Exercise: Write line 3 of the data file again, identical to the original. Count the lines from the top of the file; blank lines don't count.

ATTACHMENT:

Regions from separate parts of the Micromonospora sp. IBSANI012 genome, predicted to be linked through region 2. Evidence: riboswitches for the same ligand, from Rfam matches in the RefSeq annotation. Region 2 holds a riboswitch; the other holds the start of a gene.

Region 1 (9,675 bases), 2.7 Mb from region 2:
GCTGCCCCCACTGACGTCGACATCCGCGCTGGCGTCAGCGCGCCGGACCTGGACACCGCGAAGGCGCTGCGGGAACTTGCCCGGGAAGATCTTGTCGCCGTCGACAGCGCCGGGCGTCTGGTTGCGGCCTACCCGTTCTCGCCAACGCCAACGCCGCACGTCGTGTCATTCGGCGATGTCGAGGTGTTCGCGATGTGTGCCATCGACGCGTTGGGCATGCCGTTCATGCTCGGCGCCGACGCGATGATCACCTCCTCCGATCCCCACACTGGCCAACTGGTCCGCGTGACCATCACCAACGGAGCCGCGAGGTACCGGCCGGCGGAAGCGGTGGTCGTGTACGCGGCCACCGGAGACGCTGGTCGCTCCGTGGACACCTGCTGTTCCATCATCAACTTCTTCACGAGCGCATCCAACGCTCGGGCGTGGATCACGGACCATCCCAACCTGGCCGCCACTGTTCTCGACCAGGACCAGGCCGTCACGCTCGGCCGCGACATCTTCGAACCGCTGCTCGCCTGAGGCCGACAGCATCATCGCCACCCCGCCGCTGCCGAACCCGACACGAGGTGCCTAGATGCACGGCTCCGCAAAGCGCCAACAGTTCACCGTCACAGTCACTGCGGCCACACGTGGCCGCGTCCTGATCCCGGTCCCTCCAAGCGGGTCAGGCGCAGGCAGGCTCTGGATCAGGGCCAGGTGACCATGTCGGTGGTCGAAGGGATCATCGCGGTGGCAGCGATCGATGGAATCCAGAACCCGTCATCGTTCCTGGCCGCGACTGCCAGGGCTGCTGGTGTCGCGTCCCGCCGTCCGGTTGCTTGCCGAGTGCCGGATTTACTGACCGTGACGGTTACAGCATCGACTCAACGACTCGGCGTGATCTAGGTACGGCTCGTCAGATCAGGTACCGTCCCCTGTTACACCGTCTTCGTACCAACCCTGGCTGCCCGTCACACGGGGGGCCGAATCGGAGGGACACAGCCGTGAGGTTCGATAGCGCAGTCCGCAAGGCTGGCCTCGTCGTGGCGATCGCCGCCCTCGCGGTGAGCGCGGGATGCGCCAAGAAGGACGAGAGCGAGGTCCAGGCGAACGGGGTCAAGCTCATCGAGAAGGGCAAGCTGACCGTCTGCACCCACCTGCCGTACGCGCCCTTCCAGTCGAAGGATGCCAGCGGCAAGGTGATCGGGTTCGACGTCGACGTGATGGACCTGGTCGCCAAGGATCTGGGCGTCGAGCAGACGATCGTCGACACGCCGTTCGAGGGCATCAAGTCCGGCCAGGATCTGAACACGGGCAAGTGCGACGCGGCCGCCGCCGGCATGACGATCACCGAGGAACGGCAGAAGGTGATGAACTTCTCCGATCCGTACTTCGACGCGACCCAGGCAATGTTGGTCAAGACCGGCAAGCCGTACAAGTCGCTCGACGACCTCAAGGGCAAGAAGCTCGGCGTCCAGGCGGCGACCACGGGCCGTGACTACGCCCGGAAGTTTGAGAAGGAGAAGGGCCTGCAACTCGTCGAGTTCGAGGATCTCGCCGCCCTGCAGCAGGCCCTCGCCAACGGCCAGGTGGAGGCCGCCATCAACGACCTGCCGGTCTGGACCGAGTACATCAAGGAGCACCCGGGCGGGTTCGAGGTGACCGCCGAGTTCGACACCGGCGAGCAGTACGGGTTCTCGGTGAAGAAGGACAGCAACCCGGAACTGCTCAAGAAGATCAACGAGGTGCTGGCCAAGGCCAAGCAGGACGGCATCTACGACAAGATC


GCTGCCCCCACTGACGTCGACATCCGCGCTGGCGTCAGCGCGCCGGACCTGGACACCGCGAAGGCGCTGCGGGAACTTGCCCGGGAAGATCTTGTCGCCGTCGACAGCGCCGGGCGTCTGGTTGCGGCCTACCCGTTCTCGCCAACGCCAACGCCGCACGTCGTGTCATTCGGCGATGTCGAGGTGTTCGCGATGTGTGCCATCGACGCGTTGGGCATGCCGTTCATGCTCGGCGCCGACGCGATGATCACCTCCTCCGATCCCCACACTGGCCAACTGGTCCGCGTGACCATCACCAACGGAGCCGCGAGGTACCGGCCGGCGGAAGCGGTGGTCGTGTACGCGGCCACCGGAGACGCTGGTCGCTCCGTGGACACCTGCTGTTCCATCATCAACTTCTTCACGAGCGCATCCAACGCTCGGGCGTGGATCACGGACCATCCCAACCTGGCCGCCACTGTTCTCGACCAGGACCAGGCCGTCACGCTCGGCCGCGACATCTTCGAACCGCTGCTCGCCTGAGGCCGACAGCATCATCGCCACCCCGCCGCTGCCGAACCCGACACGAGGTGCCTAGATGCACGGCTCCGCAAAGCGCCAACAGTTCACCGTCACAGTCACTGCGGCCACACGTGGCCGCGTCCTGATCCCGGTCCCTCCAAGCGGGTCAGGCGCAGGCAGGCTCTGGATCAGGGCCAGGTGACCATGTCGGTGGTCGAAGGGATCATCGCGGTGGCAGCGATCGATGGAATCCAGAACCCGTCATCGTTCCTGGCCGCGACTGCCAGGGCTGCTGGTGTCGCGTCCCGCCGTCCGGTTGCTTGCCGAGTGCCGGATTTACTGACCGTGACGGTTACAGCATCGACTCAACGACTCGGCGTGATCTAGGTACGGCTCGTCAGATCAGGTACCGTCCCCTGTTACACCGTCTTCGTACCAACCCTGGCTGCCCGTCACACGGGGGGCCGAATCGGAGGGACACAGCCGTGAGGTTCGATAGCGCAGTCCGCAAGGCTGGCCTCGTCGTGGCGATCGCCGCCCTCGCGGTGAGCGCGGGATGCGCCAAGAAGGACGAGAGCGAGGTCCAGGCGAACGGGGTCAAGCTCATCGAGAAGGGCAAGCTGACCGTCTGCACCCACCTGCCGTACGCGCCCTTCCAGTCGAAGGATGCCAGCGGCAAGGTGATCGGGTTCGACGTCGACGTGATGGACCTGGTCGCCAAGGATCTGGGCGTCGAGCAGACGATCGTCGACACGCCGTTCGAGGGCATCAAGTCCGGCCAGGATCTGAACACGGGCAAGTGCGACGCGGCCGCCGCCGGCATGACGATCACCGAGGAACGGCAGAAGGTGATGAACTTCTCCGATCCGTACTTCGACGCGACCCAGGCAATGTTGGTCAAGACCGGCAAGCCGTACAAGTCGCTCGACGACCTCAAGGGCAAGAAGCTCGGCGTCCAGGCGGCGACCACGGGCCGTGACTACGCCCGGAAGTTTGAGAAGGAGAAGGGCCTGCAACTCGTCGAGTTCGAGGATCTCGCCGCCCTGCAGCAGGCCCTCGCCAACGGCCAGGTGGAGGCCGCCATCAACGACCTGCCGGTCTGGACCGAGTACATCAAGGAGCACCCGGGCGGGTTCGAGGTGACCGCCGAGTTCGACACCGGCGAGCAGTACGGGTTCTCGGTGAAGAAGGACAGCAACCCGGAACTGCTCAAGAAGATCAACGAGGTGCTGGCCAAGGCCAAGCAGGACGGCATCTACGACAAGATC